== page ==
Managing the safety of students is critical for the education system, whether it is through maintaining mental health to protecting students from potential cyber-attacks – often support services have been lacking.
At higher education institutions, it is vital that the right help and support is available to meet the needs of both staff and students.
Universities UK, the representative body for UK universities, has said higher education institutions need to put in place appropriate action and contingency planning to manage crises and risks associated with mental distress and illness.
Rates of anxiety and depression in young people have increased by 70% over the last two decades, according to a Royal Society for Public Health report.
Higher education institutions have a duty of care to protect the safety, health and wellbeing of their students, and this includes the provision of services to help their mental wellbeing. Failure to meet this duty of care also brings further reputational risk to the institution.
A study by the Institute for Public Policy Research (IPPR) found there has been a fivefold increase in the number of students who declare a mental health condition to their institution over the past decade, with levels of suicide by students increasing in recent years.
In the event of student suicide, Universities UK has identified several steps higher education institutions can take to best manage the crisis. These include sensitive handling of family and friends, effective communications work and appropriate liaison with authorities as well as longer-term work with students and staff. The burden on university leadership teams should not be underestimated; the representative body warns.
Institutions are taking additional steps where appropriate, to better manage the risk. At the University of Bristol, an opt-in scheme has been introduced that asks freshers to give consent for university staff to share significant concerns with their guardians. The scheme was introduced after 11 students took their own lives at the university since 2016.
Looking forward to the future, the way in which higher education institutions are able to manage these risks will be enhanced by emerging technology. A more comprehensive range of individual and personalised technological mental wellbeing support apps and tools are expected to emerge as start-ups see the opportunities on offer in this field.
An increasingly systematic approach to data sharing could feed into an early alert or warning system to detect changes in behaviour. Data flow from day one in school to university could provide data points around the individual educational journey of a student in order to identify outlier behaviour and raise a digital flag where needed.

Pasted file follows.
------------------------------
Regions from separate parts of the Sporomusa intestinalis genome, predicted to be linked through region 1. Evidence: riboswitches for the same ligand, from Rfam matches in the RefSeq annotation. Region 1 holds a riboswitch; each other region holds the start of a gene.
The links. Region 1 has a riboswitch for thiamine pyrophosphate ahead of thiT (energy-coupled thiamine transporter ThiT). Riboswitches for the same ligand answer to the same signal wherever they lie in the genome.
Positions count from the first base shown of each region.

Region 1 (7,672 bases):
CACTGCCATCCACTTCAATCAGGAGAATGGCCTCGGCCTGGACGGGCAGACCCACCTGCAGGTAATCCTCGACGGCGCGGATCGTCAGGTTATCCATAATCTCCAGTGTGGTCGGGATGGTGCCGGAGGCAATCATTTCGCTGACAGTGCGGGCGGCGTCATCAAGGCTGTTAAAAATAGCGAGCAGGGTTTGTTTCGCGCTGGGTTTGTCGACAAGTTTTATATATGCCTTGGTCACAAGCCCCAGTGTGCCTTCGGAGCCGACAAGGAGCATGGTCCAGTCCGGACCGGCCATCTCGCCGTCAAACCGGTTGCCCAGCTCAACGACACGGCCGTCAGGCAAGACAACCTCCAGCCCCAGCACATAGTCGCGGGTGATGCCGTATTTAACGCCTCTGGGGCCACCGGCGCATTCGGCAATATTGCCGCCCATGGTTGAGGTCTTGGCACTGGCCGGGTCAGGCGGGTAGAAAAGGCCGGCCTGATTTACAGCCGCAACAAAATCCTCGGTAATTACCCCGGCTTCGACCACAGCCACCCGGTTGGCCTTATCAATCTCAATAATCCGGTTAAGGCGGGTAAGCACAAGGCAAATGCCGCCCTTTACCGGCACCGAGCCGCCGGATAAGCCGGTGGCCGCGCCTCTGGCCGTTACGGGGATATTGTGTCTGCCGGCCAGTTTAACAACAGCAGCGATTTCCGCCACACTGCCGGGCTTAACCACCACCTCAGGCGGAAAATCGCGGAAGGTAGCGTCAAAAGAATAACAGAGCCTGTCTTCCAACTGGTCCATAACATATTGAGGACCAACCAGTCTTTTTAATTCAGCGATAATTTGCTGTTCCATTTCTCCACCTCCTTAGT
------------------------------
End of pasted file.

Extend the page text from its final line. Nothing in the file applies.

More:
The use of companion robots to support students’ learning, social and emotional needs is another possibility – this has already been trialled for children with an autism spectrum disorder.
As technology has become a more prominent feature in higher education, the private information of individuals has become a target for cyber attacks. In 2018 it was reported that university research projects had been targeted more than 1,000 times by cybercriminals. A lack of suitable provisions will leave students and staff vulnerable.
The Higher Education Policy Institute (Hepi) recently published a report in conjunction with Jisc, investigating the effectiveness of ethical hackers against IT security in more than 50 universities in the UK. The hackers had a 100% success rate in getting through institutional cyber-defences. Furthermore, the ethical hackers were able to reach personal information of staff and students as well as override financial systems within two hours.
The most effective hacking approach was “phishing” where hackers duplicate an email from a trusted source requesting sensitive information, such as banking details. The victim can willingly provide passwords or payment information that the hackers.
John Chapman, head of Jisc’s security operations centre, said, “we are not confident that all UK universities are equipped with adequate cyber-security knowledge.” Cyber resilience should not be contained within the IT department. The issue requires an organisation-wide shift which assesses all aspects of security from regulation to communication and employee education.
Technology, in its nature, is continually evolving, as is the threat from cybercriminals. If universities make cybersecurity a priority now, they will be well placed to protect the open-access culture that thrives within the UK higher education system.
It is crucial that those in higher education continually assess and improve their security capability and for higher education leaders to take the lead in managing cyber risk to protect students, staff and valuable research data from the growing threat of attack.
Evolution of mental health and cybersecurity systems within higher education is uncertain but using technology to enable a pathway of more effective risk management will be a step in the right direction. The creation of a safe and secure digital environment for institutions will open more channels of communication for students, parents and university staff.
Published date: 26th March 2019
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